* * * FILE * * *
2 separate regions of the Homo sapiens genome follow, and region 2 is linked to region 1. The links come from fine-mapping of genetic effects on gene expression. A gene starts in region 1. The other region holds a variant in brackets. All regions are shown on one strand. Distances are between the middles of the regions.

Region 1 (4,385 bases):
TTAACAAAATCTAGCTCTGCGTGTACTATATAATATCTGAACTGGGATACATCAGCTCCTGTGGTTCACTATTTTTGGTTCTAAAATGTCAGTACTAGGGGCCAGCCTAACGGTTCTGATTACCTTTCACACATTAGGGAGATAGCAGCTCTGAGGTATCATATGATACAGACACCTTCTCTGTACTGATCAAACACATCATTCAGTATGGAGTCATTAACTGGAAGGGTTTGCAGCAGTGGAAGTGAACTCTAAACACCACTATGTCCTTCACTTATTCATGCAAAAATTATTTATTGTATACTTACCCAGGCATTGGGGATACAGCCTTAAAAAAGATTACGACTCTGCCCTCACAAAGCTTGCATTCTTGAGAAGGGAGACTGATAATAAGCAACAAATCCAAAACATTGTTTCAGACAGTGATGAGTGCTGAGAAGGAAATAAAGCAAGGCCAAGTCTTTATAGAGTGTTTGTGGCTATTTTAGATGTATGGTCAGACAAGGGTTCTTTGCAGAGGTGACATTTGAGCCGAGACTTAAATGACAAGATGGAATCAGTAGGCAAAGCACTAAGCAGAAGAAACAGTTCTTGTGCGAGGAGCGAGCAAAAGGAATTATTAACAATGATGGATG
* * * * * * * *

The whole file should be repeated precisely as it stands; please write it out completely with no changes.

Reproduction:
2 separate regions of the Homo sapiens genome follow, and region 2 is linked to region 1. The links come from fine-mapping of genetic effects on gene expression. A gene starts in region 1. The other region holds a variant in brackets. All regions are shown on one strand. Distances are between the middles of the regions.

Region 1 (4,385 bases):
TTAACAAAATCTAGCTCTGCGTGTACTATATAATATCTGAACTGGGATACATCAGCTCCTGTGGTTCACTATTTTTGGTTCTAAAATGTCAGTACTAGGGGCCAGCCTAACGGTTCTGATTACCTTTCACACATTAGGGAGATAGCAGCTCTGAGGTATCATATGATACAGACACCTTCTCTGTACTGATCAAACACATCATTCAGTATGGAGTCATTAACTGGAAGGGTTTGCAGCAGTGGAAGTGAACTCTAAACACCACTATGTCCTTCACTTATTCATGCAAAAATTATTTATTGTATACTTACCCAGGCATTGGGGATACAGCCTTAAAAAAGATTACGACTCTGCCCTCACAAAGCTTGCATTCTTGAGAAGGGAGACTGATAATAAGCAACAAATCCAAAACATTGTTTCAGACAGTGATGAGTGCTGAGAAGGAAATAAAGCAAGGCCAAGTCTTTATAGAGTGTTTGTGGCTATTTTAGATGTATGGTCAGACAAGGGTTCTTTGCAGAGGTGACATTTGAGCCGAGACTTAAATGACAAGATGGAATCAGTAGGCAAAGCACTAAGCAGAAGAAACAGTTCTTGTGCGAGGAGCGAGCAAAAGGAATTATTAACAATGATGGATG